Following a mountain of bad publicity and strong objections from just about everyone except the entertainment industries, New Zealand’s proposed ‘guilty upon accusation’ Section 92A anti-piracy law has been scrapped.
In 2008, the New Zealand government passed ‘3-strike’ legislation which was designed to have alleged copyright infringers disconnected from the Internet. Last month a code of practice was drafted by the music industry and ISPs which attempted to formalize how ISPs would go about disconnecting people.
However, after much discussion between the parties and outrage in the Internet community, no agreement was reached in the time frame allocated, and Prime Minister John Key announced that the law would be delayed while a solution was found.
Today things have gone stage further. As it became clear that an agreement on a code of practice would not be reached even with a delay, the New Zealand government has scrapped the controversial Section 92A legislation.
“Cabinet today decided that section 92A of the Copyright Act 1994 will not come into force on 27 March as scheduled, but will be amended to address areas of concern,” said Minister for Commerce, Simon Power. “Allowing Section 92A to come into force in its current format would not be appropriate given the level of uncertainty around its operation,” he added.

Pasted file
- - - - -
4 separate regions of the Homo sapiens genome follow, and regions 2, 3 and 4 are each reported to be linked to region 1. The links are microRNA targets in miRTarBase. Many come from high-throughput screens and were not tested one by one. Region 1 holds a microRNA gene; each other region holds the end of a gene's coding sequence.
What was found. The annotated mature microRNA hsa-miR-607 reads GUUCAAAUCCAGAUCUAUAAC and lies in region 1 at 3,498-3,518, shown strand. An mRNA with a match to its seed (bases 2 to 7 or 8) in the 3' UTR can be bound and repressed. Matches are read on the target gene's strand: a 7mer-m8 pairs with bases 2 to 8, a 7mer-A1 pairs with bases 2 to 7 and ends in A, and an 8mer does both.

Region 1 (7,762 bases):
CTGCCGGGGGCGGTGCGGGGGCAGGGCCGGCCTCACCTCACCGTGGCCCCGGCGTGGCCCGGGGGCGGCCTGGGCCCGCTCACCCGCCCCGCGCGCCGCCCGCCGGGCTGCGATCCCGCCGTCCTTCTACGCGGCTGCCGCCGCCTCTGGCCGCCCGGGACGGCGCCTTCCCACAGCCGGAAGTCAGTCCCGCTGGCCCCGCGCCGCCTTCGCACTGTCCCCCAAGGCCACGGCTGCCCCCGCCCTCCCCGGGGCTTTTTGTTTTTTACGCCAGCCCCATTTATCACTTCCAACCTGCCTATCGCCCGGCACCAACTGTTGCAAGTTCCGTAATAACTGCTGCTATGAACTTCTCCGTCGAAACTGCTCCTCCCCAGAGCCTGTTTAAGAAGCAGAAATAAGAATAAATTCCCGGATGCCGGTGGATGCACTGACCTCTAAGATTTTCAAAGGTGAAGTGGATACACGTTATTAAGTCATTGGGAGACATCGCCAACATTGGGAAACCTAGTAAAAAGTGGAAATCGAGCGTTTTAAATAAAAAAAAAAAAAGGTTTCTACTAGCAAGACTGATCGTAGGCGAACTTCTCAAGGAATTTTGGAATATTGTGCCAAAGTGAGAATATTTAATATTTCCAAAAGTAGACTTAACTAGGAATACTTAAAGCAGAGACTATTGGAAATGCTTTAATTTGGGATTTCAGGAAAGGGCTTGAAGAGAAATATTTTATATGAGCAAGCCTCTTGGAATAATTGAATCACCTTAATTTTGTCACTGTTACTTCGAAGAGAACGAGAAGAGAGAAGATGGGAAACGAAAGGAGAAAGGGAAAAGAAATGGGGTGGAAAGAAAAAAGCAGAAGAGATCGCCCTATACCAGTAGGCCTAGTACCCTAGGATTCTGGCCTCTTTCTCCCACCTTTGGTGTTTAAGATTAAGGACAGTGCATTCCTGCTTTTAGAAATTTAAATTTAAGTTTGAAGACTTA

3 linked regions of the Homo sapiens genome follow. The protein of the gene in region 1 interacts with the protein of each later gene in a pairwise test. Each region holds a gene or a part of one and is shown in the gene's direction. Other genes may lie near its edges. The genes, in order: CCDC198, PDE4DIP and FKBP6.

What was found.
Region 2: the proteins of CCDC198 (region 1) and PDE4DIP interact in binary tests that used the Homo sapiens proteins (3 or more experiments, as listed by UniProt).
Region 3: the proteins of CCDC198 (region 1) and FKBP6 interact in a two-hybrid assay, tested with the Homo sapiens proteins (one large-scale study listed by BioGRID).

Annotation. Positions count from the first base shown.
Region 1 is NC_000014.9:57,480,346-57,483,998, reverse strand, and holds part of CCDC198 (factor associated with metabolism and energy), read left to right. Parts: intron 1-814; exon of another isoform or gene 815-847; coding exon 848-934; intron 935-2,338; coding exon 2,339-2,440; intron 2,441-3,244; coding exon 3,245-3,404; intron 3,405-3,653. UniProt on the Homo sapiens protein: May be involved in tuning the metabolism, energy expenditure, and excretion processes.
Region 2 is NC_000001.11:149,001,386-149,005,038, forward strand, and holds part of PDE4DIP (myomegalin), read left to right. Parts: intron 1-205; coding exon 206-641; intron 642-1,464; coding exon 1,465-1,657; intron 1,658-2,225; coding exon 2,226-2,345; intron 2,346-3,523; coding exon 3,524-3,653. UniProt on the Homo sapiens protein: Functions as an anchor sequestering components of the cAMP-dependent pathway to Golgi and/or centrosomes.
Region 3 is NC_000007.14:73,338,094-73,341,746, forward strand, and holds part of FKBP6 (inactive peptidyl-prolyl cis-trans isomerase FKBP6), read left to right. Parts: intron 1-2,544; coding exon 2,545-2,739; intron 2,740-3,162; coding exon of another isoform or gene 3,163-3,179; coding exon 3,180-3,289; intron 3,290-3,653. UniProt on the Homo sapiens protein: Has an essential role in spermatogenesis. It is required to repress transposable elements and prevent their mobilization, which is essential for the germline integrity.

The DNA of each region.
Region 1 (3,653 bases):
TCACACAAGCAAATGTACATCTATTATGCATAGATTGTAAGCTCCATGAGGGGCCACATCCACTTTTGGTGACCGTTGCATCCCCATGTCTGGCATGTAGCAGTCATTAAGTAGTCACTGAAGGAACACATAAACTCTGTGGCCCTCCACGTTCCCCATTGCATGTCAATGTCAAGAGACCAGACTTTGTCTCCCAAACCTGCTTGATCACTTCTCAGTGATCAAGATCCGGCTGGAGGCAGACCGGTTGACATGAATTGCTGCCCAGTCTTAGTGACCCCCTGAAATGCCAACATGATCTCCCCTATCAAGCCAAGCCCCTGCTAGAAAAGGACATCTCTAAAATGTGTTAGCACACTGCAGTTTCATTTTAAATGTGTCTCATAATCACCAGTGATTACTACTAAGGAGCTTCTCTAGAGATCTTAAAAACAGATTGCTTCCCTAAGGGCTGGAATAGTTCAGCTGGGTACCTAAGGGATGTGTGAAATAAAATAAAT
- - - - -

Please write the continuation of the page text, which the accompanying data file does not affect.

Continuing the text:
Prime Minister John Key said that although some progress was made between the entertainment industries and ISPs, there was not enough common ground to reach agreement.
“Section 92A is not going to come into force as originally written. We have now asked the minister of commerce [Simon Power] to start work on a replacement section,” Key said.
Back in February, InternetNZ, the non-profit group responsible for protecting and promoting the Internet in New Zealand, called Section 92A “faulty” and “disproportionate and unfit for purpose” but today they are breathing a sigh of relief.
“Terminating an Internet account was always a disproportionate response to copyright infringement and to force ISPs and other organizations to be copyright judges and policemen was never an acceptable situation,” said InternetNZ executive chairman, Keith Davidson.
Meanwhile, users on Twitter expressed their delight at the news and no doubt the anti-Section 92A people over at ‘Creative Freedom‘ will be delighted that all their hard work has paid off.
The question now remains – will Section 92A be rewritten completely, or will the government stick a couple of Band-Aids on it and hope for the best? Time will tell…